The screens of our smartphones and computers are taking over the night …
Original material by Angela Lashbrook
It's about night mode, a trendy feature among device manufacturers that replaces the standard vibrant color schemes with muted navy blue or black. The web version Twitter got this feature in 2017, and Facebook Messenger in April 2019. At the last WWDC Apple announced the inclusion of the corresponding mode in iOS 13, which will become available to users in the fall. Night mode will make “every element on the screen more gentle on the eyes,” according to company officials, and some users claim it is beneficial for migraine sufferers.
But so far there is no specific information that dark mode actually reduces eye strain for most users. Even for visually impaired users, the benefits of night mode are far from obvious compared to other long-available options. However, this aspect is hardly studied.
One thing is clear: in most daily scenarios, the night mode will not manifest itself in any way: it will not increase productivity and will not relieve eye fatigue. By and large, this is nothing more than another aesthetic tweak, not a game changer for content accessibility or productivity enhancement. In fact, dark color schemes degrade readability and performance for many users. A 2003 study looked at how different screen conditions, such as negative polarity (light text on a dark background) and positive polarity (black text on a white background), influenced users' understanding of an assignment. As a result, it was found that subjects performed tasks more easily when the screens were in the positive polarity mode.
In another study already in 2013, the authors studied the influence of these polarities on young and elderly subjects, because the deteriorated vision of an elderly person can theoretically determine how they are affected by screen brightness and contrast. It turned out that both groups performed best when the screens were in light mode. Although black text on a white background is technically the most effective solution for use on a screen, the apologists for night mode still have one reason: the function is very useful at night.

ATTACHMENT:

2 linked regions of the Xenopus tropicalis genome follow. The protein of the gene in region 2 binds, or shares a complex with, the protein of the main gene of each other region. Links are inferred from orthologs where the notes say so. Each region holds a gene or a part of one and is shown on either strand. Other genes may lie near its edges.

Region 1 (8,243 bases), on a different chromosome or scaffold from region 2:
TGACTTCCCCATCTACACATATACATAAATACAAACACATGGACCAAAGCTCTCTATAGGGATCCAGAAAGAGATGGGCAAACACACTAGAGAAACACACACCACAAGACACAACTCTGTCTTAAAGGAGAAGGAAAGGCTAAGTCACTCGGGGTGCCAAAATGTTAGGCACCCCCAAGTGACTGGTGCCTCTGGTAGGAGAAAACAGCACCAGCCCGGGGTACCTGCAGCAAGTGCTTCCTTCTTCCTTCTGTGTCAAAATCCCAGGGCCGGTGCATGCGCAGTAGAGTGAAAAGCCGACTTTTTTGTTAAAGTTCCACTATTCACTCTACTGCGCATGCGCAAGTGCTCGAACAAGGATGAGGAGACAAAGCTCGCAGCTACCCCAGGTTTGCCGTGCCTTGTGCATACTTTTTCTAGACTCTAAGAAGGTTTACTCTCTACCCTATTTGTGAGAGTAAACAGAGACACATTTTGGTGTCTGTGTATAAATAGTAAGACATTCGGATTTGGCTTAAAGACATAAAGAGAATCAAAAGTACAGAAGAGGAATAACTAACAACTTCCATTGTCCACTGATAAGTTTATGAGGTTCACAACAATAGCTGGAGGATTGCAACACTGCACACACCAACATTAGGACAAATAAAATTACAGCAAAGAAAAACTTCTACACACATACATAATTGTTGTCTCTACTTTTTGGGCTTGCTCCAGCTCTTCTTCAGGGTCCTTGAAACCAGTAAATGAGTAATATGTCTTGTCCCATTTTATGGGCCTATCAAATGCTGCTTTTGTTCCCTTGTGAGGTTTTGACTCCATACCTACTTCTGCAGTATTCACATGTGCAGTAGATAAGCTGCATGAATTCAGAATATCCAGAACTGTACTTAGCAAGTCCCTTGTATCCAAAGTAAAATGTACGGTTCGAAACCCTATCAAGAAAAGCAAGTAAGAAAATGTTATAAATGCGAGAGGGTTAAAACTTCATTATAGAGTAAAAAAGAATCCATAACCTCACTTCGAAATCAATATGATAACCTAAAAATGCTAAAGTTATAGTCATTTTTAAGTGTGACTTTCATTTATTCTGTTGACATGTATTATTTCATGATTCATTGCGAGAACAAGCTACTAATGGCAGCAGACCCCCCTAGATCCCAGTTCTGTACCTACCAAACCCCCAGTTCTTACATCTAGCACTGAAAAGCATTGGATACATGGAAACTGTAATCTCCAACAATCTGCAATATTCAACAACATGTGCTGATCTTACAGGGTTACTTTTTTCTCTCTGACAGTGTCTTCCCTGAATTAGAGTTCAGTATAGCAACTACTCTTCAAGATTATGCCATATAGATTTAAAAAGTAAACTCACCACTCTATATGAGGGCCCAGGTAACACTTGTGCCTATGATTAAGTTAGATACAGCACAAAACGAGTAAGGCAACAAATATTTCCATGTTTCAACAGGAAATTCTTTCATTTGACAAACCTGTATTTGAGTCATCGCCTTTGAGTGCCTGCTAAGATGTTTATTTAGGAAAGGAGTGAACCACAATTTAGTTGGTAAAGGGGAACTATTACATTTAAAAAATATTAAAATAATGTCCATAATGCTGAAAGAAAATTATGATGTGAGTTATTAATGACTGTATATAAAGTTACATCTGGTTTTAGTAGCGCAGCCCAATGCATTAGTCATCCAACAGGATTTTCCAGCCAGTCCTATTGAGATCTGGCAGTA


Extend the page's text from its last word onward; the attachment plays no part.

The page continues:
By analogy with looking at a burning light bulb in the dark or trying to see a dark corridor from a brightly lit room, if the phone screen is much brighter or darker than the environment, then it will not be easy for the eye to adjust. This experience is familiar to anyone who has ever tried to catch a glimpse of a phone at night or watched a TV show in dark colors in a well-lit room. This situation can lead to eye strain, and symptoms may include but are not limited to dryness, eye strain, and headache. In the long term, all this, of course, will not lead to serious consequences.
Many smartphones and computers now come with ambient light sensors that adjust the brightness of the screen in relation to the ambient light in the room you're in. But for those who are particularly sensitive to light or who simply don't like the warm tone of night mode Apple, these features can be a useful addition.
“Night mode can be extremely useful for people with sensitivity to brightness, because it reduces the overall brightness of the screen,” says Lauren Milne, assistant professor of computer science at McAlester College, her research on content accessibility issues. “Many people with poor eyesight, especially those with reduced vision, prefer white text on a dark background, which makes it easier for them to distinguish between words.” For many years, operating systems have had an option for color inversion, which made it possible to make dark colors light and vice versa, but as a result of activating such settings, an Andy Warhol-style effect appeared on the screen, which is not always welcomed or perceived positively from an aesthetic point of view.